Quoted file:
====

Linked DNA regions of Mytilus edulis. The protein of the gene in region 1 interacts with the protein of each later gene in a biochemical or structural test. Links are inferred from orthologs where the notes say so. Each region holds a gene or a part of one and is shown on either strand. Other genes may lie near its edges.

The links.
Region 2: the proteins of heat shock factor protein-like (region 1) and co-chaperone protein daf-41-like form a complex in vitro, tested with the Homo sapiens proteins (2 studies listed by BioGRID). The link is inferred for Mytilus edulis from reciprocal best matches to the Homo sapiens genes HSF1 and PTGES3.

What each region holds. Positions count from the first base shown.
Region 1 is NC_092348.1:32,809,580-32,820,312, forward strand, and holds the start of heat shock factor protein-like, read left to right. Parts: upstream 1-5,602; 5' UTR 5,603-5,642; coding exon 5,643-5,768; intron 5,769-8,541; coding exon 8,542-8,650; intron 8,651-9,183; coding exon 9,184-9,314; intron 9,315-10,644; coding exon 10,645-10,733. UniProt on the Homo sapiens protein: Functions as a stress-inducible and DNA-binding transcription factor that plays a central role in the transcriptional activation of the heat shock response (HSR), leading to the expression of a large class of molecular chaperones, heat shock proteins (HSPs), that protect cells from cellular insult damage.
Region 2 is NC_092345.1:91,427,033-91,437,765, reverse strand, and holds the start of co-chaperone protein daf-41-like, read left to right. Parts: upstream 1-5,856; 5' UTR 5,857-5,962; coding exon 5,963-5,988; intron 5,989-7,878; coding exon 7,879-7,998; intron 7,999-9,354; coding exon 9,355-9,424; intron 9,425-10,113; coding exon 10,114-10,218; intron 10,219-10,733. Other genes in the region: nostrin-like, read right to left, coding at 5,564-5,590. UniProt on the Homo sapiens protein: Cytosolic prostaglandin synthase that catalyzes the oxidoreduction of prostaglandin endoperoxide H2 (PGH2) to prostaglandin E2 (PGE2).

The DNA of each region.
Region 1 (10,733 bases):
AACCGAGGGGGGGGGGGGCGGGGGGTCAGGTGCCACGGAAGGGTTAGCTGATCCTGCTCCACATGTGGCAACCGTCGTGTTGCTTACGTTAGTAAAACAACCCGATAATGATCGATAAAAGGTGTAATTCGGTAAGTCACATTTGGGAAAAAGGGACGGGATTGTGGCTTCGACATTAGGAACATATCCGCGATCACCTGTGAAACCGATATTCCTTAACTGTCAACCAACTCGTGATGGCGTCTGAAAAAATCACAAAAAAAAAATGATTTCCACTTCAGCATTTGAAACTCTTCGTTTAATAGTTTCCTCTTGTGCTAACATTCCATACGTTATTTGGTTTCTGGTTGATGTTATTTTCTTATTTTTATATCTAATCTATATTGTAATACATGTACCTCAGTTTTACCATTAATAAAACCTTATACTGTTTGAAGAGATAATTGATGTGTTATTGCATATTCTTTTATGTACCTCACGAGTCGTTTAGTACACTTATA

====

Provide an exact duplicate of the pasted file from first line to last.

Linked DNA regions of Mytilus edulis. The protein of the gene in region 1 interacts with the protein of each later gene in a biochemical or structural test. Links are inferred from orthologs where the notes say so. Each region holds a gene or a part of one and is shown on either strand. Other genes may lie near its edges.

The links.
Region 2: the proteins of heat shock factor protein-like (region 1) and co-chaperone protein daf-41-like form a complex in vitro, tested with the Homo sapiens proteins (2 studies listed by BioGRID). The link is inferred for Mytilus edulis from reciprocal best matches to the Homo sapiens genes HSF1 and PTGES3.

What each region holds. Positions count from the first base shown.
Region 1 is NC_092348.1:32,809,580-32,820,312, forward strand, and holds the start of heat shock factor protein-like, read left to right. Parts: upstream 1-5,602; 5' UTR 5,603-5,642; coding exon 5,643-5,768; intron 5,769-8,541; coding exon 8,542-8,650; intron 8,651-9,183; coding exon 9,184-9,314; intron 9,315-10,644; coding exon 10,645-10,733. UniProt on the Homo sapiens protein: Functions as a stress-inducible and DNA-binding transcription factor that plays a central role in the transcriptional activation of the heat shock response (HSR), leading to the expression of a large class of molecular chaperones, heat shock proteins (HSPs), that protect cells from cellular insult damage.
Region 2 is NC_092345.1:91,427,033-91,437,765, reverse strand, and holds the start of co-chaperone protein daf-41-like, read left to right. Parts: upstream 1-5,856; 5' UTR 5,857-5,962; coding exon 5,963-5,988; intron 5,989-7,878; coding exon 7,879-7,998; intron 7,999-9,354; coding exon 9,355-9,424; intron 9,425-10,113; coding exon 10,114-10,218; intron 10,219-10,733. Other genes in the region: nostrin-like, read right to left, coding at 5,564-5,590. UniProt on the Homo sapiens protein: Cytosolic prostaglandin synthase that catalyzes the oxidoreduction of prostaglandin endoperoxide H2 (PGH2) to prostaglandin E2 (PGE2).

The DNA of each region.
Region 1 (10,733 bases):
AACCGAGGGGGGGGGGGGCGGGGGGTCAGGTGCCACGGAAGGGTTAGCTGATCCTGCTCCACATGTGGCAACCGTCGTGTTGCTTACGTTAGTAAAACAACCCGATAATGATCGATAAAAGGTGTAATTCGGTAAGTCACATTTGGGAAAAAGGGACGGGATTGTGGCTTCGACATTAGGAACATATCCGCGATCACCTGTGAAACCGATATTCCTTAACTGTCAACCAACTCGTGATGGCGTCTGAAAAAATCACAAAAAAAAAATGATTTCCACTTCAGCATTTGAAACTCTTCGTTTAATAGTTTCCTCTTGTGCTAACATTCCATACGTTATTTGGTTTCTGGTTGATGTTATTTTCTTATTTTTATATCTAATCTATATTGTAATACATGTACCTCAGTTTTACCATTAATAAAACCTTATACTGTTTGAAGAGATAATTGATGTGTTATTGCATATTCTTTTATGTACCTCACGAGTCGTTTAGTACACTTATA